In a policy shift tantamount to the Bush administration pulling out of Iraq and embracing same sex marriage, I have decided that the sidewalk is not the place for this adult cyclist.
For years I have been an ardent defender of every cyclists right to utilize the sidewalk (where legal) as part of their overall commuting strategy, wherever he or she feels it might be appropriate. I simply believed that there was a right way and a wrong way to ride there. The difference between some teenage-hooligan-urban-jumpster slaloming between terrorized elderly pedestrians, and a seasoned cycle commuter cautiously using an empty stretch of sidewalk, should be obvious. Either you're casually cruising or you're riding recklessly - simple as that. Employ a little common sense and the sidewalk should be looked upon as an asset.
So what brought about this 180? Well if you've looked at the accompanying image you might have guessed why Iíve changed my tune. And though itís pretty humbling to go public with my crash and resulting epiphany, I believe that if doing so saves just one cyclist from repeating my fate, or worse, itís worth it. And please, feel free to throw me a big olí rhetorical ďWE TOLD YOU SO!Ē.
I set myself up because I believed that I could observe a given stretch of sidewalk, render a quick risk benefit analysis, and decide if it was safe to use. And so I got into the habit of riding one particular 3 block stretch of sidewalk, against the flow of traffic, near the end of my homeward bound commute. I thought that since it saved me from making 2 left hand turns across major 4 lane roadways within blocks of each other, it was worth the risk. Well I found out the hard way that the line between cautious cruising and reckless riding can become pretty narrow in a hurry, and often moves altogether at the most inopportune instant.
The fact is I donít remember the collision... or the ambulance... or the trauma room. One moment I was turning for home, the next I was coming to in an elevator as they were transferring me upstairs for a night of observation. Two to three hours were gone, and havenít come back. They say I started talking in the ambulance, but I have no recollection until much later on.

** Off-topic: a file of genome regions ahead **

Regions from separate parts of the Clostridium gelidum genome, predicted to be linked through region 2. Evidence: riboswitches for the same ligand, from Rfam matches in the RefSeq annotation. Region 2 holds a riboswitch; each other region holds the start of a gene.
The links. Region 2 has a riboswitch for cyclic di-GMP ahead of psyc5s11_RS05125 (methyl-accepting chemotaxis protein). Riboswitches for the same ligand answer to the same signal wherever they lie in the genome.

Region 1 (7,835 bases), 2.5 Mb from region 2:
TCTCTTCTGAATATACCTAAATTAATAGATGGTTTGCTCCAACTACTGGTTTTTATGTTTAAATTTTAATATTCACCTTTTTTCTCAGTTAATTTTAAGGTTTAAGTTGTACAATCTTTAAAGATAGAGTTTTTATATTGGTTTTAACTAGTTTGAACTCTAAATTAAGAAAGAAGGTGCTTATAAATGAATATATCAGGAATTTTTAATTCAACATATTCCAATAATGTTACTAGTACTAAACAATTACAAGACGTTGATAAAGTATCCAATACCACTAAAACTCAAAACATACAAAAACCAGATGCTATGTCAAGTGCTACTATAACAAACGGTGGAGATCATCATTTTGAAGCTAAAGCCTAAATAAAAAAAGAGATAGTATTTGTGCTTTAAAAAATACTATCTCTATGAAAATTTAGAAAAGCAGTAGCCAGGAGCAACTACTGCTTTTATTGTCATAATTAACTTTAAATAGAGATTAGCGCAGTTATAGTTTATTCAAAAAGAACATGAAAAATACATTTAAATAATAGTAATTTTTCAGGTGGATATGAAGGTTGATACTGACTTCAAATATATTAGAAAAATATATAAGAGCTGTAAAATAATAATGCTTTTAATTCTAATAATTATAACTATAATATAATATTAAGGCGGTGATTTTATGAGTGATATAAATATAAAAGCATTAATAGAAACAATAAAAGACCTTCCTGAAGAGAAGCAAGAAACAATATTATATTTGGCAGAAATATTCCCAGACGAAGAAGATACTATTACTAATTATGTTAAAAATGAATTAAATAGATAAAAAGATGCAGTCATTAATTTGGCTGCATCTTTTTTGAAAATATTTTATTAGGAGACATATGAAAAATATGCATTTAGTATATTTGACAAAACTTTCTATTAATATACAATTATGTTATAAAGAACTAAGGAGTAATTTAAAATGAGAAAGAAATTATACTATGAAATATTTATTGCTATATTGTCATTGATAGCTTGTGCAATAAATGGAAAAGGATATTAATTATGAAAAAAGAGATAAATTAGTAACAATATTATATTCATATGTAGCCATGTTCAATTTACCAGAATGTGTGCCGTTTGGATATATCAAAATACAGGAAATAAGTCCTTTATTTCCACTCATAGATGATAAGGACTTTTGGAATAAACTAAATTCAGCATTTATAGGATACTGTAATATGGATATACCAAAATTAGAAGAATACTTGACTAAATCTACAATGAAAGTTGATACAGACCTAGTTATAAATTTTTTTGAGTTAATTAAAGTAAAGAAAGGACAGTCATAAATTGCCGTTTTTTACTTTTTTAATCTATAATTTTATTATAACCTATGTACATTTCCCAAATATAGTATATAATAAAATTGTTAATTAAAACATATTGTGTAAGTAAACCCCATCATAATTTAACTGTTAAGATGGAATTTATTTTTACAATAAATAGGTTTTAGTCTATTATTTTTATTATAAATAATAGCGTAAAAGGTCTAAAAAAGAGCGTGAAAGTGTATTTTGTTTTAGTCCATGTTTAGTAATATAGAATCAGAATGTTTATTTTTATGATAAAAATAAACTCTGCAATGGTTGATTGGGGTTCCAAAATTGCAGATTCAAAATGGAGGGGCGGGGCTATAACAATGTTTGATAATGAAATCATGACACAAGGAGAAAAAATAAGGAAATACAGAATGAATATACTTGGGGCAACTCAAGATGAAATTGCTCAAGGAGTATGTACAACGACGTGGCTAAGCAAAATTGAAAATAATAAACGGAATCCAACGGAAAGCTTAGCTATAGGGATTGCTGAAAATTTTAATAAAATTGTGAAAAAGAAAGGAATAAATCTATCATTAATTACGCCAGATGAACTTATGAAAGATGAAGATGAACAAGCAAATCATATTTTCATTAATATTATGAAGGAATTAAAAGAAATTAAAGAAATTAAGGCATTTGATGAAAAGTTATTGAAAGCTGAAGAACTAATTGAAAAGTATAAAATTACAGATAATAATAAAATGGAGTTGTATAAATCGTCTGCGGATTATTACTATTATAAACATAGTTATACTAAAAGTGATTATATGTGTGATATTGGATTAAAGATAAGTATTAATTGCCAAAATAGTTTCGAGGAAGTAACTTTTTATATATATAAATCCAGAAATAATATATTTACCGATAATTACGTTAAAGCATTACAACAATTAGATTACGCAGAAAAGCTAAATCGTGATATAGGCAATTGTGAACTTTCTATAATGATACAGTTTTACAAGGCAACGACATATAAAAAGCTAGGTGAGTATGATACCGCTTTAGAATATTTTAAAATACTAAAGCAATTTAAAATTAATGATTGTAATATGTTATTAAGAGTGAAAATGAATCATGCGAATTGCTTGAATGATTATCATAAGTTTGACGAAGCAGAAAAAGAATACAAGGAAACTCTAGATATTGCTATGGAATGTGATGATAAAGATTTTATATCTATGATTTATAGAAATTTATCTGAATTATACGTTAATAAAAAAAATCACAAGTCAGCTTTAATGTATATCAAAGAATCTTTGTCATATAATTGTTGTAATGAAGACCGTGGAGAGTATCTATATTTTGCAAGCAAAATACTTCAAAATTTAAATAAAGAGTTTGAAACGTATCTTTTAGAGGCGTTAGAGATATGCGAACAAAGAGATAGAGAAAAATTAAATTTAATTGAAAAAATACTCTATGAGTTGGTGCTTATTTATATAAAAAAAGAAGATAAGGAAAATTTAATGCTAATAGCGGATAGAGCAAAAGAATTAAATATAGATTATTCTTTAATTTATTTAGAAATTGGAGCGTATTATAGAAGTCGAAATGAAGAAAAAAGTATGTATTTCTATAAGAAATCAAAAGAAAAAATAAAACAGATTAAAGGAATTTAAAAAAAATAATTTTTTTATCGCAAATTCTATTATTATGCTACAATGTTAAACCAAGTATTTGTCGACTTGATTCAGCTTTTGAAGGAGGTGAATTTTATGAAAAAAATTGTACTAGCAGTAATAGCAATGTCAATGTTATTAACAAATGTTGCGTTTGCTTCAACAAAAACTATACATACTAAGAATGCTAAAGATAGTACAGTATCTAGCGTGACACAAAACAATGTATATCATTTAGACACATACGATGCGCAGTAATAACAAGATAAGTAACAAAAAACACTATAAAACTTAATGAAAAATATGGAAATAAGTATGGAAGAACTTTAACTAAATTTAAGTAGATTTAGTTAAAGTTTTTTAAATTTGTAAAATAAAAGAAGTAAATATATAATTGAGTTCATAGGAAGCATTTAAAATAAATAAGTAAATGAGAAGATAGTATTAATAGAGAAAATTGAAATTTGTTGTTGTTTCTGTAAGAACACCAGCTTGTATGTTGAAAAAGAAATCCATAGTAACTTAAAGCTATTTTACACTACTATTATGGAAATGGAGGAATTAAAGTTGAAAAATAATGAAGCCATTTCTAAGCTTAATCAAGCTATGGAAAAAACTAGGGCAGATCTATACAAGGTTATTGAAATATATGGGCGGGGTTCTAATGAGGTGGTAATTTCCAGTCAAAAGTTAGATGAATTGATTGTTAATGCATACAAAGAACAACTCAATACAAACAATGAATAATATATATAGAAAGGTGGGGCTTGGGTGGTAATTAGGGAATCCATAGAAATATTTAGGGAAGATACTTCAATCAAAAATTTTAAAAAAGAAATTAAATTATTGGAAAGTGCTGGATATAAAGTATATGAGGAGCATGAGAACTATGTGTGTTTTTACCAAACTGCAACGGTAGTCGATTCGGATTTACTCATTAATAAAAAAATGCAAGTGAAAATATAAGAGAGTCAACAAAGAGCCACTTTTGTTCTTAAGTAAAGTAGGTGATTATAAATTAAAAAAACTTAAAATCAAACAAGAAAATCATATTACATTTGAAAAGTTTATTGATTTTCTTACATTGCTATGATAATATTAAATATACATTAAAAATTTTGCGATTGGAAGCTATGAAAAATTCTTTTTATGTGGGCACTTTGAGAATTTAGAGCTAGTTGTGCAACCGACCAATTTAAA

However I can tell you that Iím a creature of habit, and so i rode this particular stretch much the same way on any given evening. I had to cross two streets against traffic using the crosswalk. I was aware that any driver entering the main road from either of these streets would be looking primarily in the other direction. And so I was in the habit of looking for traffic approaching those two stop signs, and slowing in order to allow them to clear the intersection. I donít think I ever road these couple blocks at more than 5 or 10 mph.
Of course something went terribly wrong. Assuming I was moving at my usual modest speed, I can only suspect that the woman whom I collided with rolled the stop while looking in the other direction. The investigating officer did question why she was not able to look both ways, and thus see me coming, before proceeding. There were no other witnesses. However, somehow she brought some additional speed into the mix. My injuries simply are not consistent with riding into a stopped vehicle at 10 mph. I know because unfortunately I did that and worse on several occasions during my reckless, misspent youth. Of course all my supposition is a moot point. Since I was on a bicycle, and by definition operating a vehicle against the flow of traffic, Iíll be awarded at least 90% of the fault. And Iíll not argue with that. But what if Iíd been a jogger, or in a motorized wheelchair?
Ultimately, I have to count my blessings. Sure, I got a good shiner, a few stitches, a cracked molar, and lots of bruises. Iíll be pretty sore for a couple weeks. But it could have been much, much worse. Had I impacted at a different angle I might have woken up paralyzed, or with a major head injury, or maybe not at all. One thingís for sure though; if I ever tangle with a car again, I will be in in the lane and headed in the right direction.